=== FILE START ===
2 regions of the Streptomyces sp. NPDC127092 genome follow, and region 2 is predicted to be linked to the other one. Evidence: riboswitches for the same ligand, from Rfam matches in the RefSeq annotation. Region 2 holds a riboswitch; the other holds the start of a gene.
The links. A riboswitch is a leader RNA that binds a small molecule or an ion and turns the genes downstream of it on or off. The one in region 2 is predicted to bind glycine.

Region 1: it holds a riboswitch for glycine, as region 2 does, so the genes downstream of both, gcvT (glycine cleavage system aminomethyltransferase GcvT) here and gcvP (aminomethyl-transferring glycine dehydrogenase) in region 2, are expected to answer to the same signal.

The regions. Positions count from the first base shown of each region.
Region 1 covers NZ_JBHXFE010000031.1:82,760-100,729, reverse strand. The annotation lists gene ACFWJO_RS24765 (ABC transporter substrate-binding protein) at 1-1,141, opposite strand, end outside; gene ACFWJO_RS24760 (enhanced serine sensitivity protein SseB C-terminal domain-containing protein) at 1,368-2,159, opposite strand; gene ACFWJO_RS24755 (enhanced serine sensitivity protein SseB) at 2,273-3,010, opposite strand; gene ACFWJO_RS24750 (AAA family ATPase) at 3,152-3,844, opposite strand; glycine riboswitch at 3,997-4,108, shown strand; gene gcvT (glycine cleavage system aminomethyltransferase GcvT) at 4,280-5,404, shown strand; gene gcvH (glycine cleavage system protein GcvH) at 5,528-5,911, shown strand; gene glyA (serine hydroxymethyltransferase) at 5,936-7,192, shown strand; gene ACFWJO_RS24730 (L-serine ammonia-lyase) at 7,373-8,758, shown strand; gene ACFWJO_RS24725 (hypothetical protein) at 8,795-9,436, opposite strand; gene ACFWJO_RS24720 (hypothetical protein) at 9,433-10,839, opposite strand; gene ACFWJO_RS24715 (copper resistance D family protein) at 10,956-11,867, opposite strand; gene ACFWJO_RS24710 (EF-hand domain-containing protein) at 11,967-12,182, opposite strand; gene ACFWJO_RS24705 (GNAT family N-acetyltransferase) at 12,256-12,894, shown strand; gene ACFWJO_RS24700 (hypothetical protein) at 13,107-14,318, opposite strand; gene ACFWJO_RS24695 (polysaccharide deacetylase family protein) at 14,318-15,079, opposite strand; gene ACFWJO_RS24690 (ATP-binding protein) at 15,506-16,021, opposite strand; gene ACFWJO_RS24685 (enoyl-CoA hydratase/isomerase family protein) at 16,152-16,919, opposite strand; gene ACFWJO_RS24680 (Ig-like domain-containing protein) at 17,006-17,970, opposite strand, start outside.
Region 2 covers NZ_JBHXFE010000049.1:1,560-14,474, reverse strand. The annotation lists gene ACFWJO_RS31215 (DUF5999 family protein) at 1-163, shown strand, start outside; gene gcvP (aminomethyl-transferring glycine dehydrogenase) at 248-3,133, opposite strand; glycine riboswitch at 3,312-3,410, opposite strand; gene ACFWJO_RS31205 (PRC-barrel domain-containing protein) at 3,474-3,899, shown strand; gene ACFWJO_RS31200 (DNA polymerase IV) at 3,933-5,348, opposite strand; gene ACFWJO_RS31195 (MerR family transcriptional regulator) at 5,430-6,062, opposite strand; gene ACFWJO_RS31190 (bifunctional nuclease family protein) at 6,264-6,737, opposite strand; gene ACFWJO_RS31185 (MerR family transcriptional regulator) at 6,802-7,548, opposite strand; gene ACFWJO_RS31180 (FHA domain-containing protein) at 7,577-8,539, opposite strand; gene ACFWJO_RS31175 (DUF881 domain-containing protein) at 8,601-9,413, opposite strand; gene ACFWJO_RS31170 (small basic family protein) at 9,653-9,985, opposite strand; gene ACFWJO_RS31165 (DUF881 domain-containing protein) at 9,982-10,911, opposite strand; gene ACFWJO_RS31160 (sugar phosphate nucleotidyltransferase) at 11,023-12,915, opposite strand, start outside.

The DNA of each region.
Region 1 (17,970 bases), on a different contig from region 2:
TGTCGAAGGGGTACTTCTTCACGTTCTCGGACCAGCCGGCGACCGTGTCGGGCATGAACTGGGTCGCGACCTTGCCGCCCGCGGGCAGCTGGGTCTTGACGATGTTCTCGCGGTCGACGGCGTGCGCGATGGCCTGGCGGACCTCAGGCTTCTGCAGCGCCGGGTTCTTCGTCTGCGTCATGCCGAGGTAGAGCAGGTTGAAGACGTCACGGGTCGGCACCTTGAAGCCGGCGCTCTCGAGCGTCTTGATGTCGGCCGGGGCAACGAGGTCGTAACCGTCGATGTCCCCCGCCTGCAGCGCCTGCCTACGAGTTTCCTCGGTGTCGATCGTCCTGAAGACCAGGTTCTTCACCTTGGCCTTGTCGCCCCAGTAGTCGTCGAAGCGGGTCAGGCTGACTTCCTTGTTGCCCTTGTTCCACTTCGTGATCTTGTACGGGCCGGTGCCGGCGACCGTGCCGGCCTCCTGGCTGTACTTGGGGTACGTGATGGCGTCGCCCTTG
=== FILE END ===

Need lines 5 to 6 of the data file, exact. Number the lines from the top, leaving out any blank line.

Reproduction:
Region 1 covers NZ_JBHXFE010000031.1:82,760-100,729, reverse strand. The annotation lists gene ACFWJO_RS24765 (ABC transporter substrate-binding protein) at 1-1,141, opposite strand, end outside; gene ACFWJO_RS24760 (enhanced serine sensitivity protein SseB C-terminal domain-containing protein) at 1,368-2,159, opposite strand; gene ACFWJO_RS24755 (enhanced serine sensitivity protein SseB) at 2,273-3,010, opposite strand; gene ACFWJO_RS24750 (AAA family ATPase) at 3,152-3,844, opposite strand; glycine riboswitch at 3,997-4,108, shown strand; gene gcvT (glycine cleavage system aminomethyltransferase GcvT) at 4,280-5,404, shown strand; gene gcvH (glycine cleavage system protein GcvH) at 5,528-5,911, shown strand; gene glyA (serine hydroxymethyltransferase) at 5,936-7,192, shown strand; gene ACFWJO_RS24730 (L-serine ammonia-lyase) at 7,373-8,758, shown strand; gene ACFWJO_RS24725 (hypothetical protein) at 8,795-9,436, opposite strand; gene ACFWJO_RS24720 (hypothetical protein) at 9,433-10,839, opposite strand; gene ACFWJO_RS24715 (copper resistance D family protein) at 10,956-11,867, opposite strand; gene ACFWJO_RS24710 (EF-hand domain-containing protein) at 11,967-12,182, opposite strand; gene ACFWJO_RS24705 (GNAT family N-acetyltransferase) at 12,256-12,894, shown strand; gene ACFWJO_RS24700 (hypothetical protein) at 13,107-14,318, opposite strand; gene ACFWJO_RS24695 (polysaccharide deacetylase family protein) at 14,318-15,079, opposite strand; gene ACFWJO_RS24690 (ATP-binding protein) at 15,506-16,021, opposite strand; gene ACFWJO_RS24685 (enoyl-CoA hydratase/isomerase family protein) at 16,152-16,919, opposite strand; gene ACFWJO_RS24680 (Ig-like domain-containing protein) at 17,006-17,970, opposite strand, start outside.
Region 2 covers NZ_JBHXFE010000049.1:1,560-14,474, reverse strand. The annotation lists gene ACFWJO_RS31215 (DUF5999 family protein) at 1-163, shown strand, start outside; gene gcvP (aminomethyl-transferring glycine dehydrogenase) at 248-3,133, opposite strand; glycine riboswitch at 3,312-3,410, opposite strand; gene ACFWJO_RS31205 (PRC-barrel domain-containing protein) at 3,474-3,899, shown strand; gene ACFWJO_RS31200 (DNA polymerase IV) at 3,933-5,348, opposite strand; gene ACFWJO_RS31195 (MerR family transcriptional regulator) at 5,430-6,062, opposite strand; gene ACFWJO_RS31190 (bifunctional nuclease family protein) at 6,264-6,737, opposite strand; gene ACFWJO_RS31185 (MerR family transcriptional regulator) at 6,802-7,548, opposite strand; gene ACFWJO_RS31180 (FHA domain-containing protein) at 7,577-8,539, opposite strand; gene ACFWJO_RS31175 (DUF881 domain-containing protein) at 8,601-9,413, opposite strand; gene ACFWJO_RS31170 (small basic family protein) at 9,653-9,985, opposite strand; gene ACFWJO_RS31165 (DUF881 domain-containing protein) at 9,982-10,911, opposite strand; gene ACFWJO_RS31160 (sugar phosphate nucleotidyltransferase) at 11,023-12,915, opposite strand, start outside.